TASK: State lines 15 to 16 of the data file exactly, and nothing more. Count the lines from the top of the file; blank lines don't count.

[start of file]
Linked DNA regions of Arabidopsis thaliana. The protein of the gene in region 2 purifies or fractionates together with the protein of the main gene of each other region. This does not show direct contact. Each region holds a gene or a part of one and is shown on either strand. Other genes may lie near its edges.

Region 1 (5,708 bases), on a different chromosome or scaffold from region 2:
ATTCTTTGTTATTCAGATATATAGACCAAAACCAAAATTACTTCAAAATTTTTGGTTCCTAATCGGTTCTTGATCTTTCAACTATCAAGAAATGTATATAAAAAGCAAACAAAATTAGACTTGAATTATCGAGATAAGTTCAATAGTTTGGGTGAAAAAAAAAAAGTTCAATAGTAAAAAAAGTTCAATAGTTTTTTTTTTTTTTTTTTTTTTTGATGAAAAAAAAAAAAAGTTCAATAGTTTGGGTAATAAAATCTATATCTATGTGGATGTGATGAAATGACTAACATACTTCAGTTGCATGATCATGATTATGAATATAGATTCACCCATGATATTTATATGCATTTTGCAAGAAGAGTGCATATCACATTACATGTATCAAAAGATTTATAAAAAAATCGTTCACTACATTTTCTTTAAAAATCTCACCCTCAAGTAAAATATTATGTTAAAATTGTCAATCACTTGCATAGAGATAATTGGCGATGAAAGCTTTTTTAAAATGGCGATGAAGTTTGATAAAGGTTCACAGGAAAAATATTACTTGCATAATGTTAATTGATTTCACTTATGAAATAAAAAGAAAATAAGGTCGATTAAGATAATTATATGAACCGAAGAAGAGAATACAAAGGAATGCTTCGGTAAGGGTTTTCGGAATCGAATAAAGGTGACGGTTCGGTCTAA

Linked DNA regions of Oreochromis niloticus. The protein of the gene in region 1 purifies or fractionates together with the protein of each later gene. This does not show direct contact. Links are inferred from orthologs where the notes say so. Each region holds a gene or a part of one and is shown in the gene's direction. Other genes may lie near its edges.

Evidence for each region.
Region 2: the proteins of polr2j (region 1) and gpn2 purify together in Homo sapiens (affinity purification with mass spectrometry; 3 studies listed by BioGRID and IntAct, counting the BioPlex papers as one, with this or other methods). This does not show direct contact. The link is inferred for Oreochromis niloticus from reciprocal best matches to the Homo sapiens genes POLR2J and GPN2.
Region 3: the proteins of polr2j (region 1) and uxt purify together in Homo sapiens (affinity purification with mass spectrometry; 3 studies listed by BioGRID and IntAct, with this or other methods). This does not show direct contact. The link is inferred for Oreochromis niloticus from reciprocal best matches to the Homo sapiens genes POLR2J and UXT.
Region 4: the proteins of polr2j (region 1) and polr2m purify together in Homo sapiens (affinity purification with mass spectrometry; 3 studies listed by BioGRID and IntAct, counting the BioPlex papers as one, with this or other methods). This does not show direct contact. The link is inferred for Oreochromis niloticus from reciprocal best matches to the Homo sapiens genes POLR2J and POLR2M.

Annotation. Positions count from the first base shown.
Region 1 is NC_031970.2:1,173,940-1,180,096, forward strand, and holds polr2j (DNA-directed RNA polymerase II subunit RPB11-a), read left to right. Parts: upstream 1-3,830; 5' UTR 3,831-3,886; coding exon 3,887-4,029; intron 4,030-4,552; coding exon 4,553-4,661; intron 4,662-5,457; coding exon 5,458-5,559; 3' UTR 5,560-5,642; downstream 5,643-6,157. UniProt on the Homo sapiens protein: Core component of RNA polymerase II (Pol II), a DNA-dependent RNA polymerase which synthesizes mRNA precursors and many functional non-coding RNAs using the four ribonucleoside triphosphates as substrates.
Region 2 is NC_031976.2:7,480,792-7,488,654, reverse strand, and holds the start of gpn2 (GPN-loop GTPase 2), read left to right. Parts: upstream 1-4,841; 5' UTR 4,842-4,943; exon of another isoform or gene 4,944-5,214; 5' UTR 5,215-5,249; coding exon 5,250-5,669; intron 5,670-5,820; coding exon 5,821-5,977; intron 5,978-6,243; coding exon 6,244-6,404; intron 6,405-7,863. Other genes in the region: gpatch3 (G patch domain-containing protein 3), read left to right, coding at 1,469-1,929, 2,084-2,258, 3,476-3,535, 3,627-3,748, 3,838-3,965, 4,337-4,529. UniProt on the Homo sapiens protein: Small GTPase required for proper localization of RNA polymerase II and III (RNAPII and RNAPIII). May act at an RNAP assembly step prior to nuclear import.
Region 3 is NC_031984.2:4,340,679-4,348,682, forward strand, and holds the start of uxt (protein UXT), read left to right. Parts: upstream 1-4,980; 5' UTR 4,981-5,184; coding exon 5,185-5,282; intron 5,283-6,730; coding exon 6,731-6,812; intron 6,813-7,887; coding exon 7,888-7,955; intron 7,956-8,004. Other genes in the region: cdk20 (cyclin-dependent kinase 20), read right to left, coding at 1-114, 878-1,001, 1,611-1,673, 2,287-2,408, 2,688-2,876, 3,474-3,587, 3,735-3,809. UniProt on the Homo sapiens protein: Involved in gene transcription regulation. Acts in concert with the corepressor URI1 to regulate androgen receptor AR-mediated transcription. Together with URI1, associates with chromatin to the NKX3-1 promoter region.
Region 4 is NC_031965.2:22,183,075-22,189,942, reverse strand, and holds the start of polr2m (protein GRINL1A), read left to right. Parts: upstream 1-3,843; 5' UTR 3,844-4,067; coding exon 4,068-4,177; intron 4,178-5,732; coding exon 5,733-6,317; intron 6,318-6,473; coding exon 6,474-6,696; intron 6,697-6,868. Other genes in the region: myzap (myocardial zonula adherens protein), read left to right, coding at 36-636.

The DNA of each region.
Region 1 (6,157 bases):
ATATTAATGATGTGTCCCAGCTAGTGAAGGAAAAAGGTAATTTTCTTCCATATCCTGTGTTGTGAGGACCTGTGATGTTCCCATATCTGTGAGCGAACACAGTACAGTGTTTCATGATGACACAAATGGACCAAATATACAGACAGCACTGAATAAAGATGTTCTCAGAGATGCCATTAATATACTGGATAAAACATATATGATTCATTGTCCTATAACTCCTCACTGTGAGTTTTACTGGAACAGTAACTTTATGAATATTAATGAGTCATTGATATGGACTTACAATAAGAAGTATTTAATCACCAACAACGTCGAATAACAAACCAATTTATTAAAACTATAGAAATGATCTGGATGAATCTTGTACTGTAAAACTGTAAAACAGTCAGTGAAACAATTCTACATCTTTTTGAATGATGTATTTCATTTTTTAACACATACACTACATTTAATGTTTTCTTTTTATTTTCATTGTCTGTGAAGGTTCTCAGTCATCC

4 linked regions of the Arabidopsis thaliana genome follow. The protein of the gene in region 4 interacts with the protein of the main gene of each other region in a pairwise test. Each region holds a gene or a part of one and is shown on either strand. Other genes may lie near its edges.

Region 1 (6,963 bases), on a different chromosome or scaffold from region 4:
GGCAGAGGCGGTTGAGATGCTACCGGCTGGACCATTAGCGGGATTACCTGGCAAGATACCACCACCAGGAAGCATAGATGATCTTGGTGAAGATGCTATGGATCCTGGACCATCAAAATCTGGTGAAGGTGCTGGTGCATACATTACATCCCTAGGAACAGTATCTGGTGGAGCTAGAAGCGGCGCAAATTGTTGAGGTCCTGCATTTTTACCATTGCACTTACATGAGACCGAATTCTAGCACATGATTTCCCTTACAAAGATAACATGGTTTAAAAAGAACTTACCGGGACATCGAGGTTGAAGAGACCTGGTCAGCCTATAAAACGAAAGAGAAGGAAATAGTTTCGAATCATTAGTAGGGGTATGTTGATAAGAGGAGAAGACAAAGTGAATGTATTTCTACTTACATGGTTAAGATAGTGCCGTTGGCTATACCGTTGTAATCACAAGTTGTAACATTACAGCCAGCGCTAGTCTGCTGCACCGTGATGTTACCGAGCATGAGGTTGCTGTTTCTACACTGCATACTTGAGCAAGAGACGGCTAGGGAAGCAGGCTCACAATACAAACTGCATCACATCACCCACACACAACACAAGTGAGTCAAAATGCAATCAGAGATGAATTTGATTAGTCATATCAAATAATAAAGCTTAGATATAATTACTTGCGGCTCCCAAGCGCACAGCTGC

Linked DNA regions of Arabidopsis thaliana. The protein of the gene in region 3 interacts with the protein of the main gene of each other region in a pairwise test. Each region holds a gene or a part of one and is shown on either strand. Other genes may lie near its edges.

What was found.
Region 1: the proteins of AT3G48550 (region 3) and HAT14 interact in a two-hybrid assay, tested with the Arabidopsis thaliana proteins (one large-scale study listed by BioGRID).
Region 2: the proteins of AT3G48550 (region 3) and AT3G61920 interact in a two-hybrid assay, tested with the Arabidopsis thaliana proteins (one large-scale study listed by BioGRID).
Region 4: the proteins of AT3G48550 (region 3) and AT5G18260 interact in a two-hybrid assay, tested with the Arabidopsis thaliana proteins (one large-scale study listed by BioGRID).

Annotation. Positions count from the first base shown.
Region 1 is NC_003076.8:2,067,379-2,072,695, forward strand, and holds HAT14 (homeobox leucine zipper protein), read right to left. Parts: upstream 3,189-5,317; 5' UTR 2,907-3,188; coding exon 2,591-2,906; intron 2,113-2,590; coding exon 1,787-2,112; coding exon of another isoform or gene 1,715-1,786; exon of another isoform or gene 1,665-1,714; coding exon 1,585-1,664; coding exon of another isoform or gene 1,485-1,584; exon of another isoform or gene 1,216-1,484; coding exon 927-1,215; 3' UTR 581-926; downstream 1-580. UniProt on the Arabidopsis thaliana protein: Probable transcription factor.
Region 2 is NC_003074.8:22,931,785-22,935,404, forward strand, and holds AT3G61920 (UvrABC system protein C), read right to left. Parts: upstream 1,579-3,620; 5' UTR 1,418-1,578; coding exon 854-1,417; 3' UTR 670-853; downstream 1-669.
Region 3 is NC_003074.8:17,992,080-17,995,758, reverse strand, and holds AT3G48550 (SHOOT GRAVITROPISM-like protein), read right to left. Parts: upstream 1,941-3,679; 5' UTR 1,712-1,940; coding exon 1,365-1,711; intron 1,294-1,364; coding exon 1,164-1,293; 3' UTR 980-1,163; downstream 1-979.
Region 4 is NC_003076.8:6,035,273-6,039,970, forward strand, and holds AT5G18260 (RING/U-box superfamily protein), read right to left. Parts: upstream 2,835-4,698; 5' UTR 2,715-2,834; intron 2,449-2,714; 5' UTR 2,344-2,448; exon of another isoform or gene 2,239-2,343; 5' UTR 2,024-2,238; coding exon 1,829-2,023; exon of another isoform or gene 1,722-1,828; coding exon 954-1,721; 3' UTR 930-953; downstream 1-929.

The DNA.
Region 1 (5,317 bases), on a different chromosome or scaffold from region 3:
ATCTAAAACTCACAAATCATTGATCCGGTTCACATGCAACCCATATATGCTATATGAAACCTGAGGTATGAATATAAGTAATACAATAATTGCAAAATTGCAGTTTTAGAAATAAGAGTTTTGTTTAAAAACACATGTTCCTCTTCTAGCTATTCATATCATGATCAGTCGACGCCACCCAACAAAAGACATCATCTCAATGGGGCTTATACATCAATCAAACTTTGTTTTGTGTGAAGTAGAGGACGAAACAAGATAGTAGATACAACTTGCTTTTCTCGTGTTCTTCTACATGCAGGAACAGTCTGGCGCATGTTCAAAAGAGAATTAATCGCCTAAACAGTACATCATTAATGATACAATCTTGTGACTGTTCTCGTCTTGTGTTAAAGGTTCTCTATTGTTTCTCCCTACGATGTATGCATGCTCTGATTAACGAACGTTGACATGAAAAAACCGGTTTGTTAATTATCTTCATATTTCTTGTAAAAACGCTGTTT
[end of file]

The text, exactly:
Region 1 (6,157 bases):
ATATTAATGATGTGTCCCAGCTAGTGAAGGAAAAAGGTAATTTTCTTCCATATCCTGTGTTGTGAGGACCTGTGATGTTCCCATATCTGTGAGCGAACACAGTACAGTGTTTCATGATGACACAAATGGACCAAATATACAGACAGCACTGAATAAAGATGTTCTCAGAGATGCCATTAATATACTGGATAAAACATATATGATTCATTGTCCTATAACTCCTCACTGTGAGTTTTACTGGAACAGTAACTTTATGAATATTAATGAGTCATTGATATGGACTTACAATAAGAAGTATTTAATCACCAACAACGTCGAATAACAAACCAATTTATTAAAACTATAGAAATGATCTGGATGAATCTTGTACTGTAAAACTGTAAAACAGTCAGTGAAACAATTCTACATCTTTTTGAATGATGTATTTCATTTTTTAACACATACACTACATTTAATGTTTTCTTTTTATTTTCATTGTCTGTGAAGGTTCTCAGTCATCC